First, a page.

Wednesday, November 19, 2008


"Sometimes, when I just want to quietly relax (but not necessarily be alone), I visit the old folks' home. I go to Ethel's room, and we sit together in silence for hours doing crossword puzzles. Ethel never bothers me because she's deaf.

We appreciate each other's presence. To her, I'm finally someone who isn't attempting a verbal conversation; who doesn't shy away when I can't understand her hand gestures. I can't imagine how worn out and lonely she must get, attempting to get messages and words across to people, attempting to communicate for the sake of some kind of human interaction.

And for me, she's someone who I can sit in comfortable silence with, without having to worry about what to say, or what questions I should ask, or creating an awkward silence. Someone I can have a silent conversation with by sharing air and passing time.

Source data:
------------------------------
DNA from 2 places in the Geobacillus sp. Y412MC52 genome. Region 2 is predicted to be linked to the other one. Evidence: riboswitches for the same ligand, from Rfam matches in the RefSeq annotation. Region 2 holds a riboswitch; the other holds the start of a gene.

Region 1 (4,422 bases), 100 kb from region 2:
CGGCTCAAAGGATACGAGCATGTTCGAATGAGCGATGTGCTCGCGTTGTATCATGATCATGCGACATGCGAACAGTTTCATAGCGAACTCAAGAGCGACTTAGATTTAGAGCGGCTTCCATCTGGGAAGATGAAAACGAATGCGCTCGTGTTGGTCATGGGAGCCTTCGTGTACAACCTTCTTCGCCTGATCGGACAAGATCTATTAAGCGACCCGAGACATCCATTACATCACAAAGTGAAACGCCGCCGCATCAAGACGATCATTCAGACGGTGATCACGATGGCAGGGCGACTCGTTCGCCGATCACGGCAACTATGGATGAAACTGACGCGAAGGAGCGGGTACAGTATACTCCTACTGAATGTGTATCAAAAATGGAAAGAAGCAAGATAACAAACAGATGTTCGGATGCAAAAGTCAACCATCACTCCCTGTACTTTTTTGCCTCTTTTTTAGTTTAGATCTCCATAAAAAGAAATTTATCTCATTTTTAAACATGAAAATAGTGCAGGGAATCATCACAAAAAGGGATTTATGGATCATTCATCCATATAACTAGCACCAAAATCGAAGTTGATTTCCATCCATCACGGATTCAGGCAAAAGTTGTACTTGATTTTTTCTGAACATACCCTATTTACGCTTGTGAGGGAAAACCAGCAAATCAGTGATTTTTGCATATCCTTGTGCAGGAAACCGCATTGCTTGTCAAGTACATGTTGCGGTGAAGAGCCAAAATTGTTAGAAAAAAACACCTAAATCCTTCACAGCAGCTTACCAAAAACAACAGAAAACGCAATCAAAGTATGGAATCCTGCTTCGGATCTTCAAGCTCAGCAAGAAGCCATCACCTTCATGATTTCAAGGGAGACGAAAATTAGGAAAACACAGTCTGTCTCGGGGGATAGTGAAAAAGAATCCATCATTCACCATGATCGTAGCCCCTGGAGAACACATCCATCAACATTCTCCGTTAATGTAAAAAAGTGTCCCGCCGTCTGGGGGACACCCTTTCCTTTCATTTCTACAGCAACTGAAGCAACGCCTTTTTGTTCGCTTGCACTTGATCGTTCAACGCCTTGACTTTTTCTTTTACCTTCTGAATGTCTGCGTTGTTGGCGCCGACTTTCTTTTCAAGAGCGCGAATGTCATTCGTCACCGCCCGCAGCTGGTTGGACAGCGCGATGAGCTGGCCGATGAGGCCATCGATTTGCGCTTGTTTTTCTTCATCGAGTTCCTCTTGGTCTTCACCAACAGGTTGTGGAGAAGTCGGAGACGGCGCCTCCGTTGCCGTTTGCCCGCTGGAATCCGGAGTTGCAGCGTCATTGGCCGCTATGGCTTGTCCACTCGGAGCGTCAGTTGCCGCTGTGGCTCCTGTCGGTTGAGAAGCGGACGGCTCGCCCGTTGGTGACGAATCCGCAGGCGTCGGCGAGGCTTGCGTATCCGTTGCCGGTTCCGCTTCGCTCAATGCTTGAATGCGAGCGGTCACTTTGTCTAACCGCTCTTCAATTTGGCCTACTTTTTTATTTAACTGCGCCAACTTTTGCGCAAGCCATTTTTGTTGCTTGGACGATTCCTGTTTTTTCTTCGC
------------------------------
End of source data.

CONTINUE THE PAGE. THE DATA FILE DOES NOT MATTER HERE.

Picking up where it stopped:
It's a form of human interaction in which both parties benefit and neither has to exhaust themselves due to a disability for the sake of not feeling alone. It's the beauty of understanding and being understood.

I've learned that sometimes the best kind of communication is just sitting next to someone and listening to them breathe."

- Eugenia Jobst

What an incredible collection of thoughts.

I crave presence with people.....words are great, questions are powerful, and conversation is beautiful; however,...sometimes there is nothing more peaceful than simply the beat of someone's heart or the brush of their breathe.


heather grace said...

I miss you. Things have taken a sudden turn for the tragic and I am really struggling to hang on. A friend of mine died yesterday and it was so sudden. I feel like I can't breathe. Things at home are unbearable. I want to leave and never come back.

Anonymous said...

Hey Jonathon. Thank you so much for quoting me! I'm glad you appreciated my piece, and I'm especially pleased that you got
some meaning out of it!

-Eugenia Jobst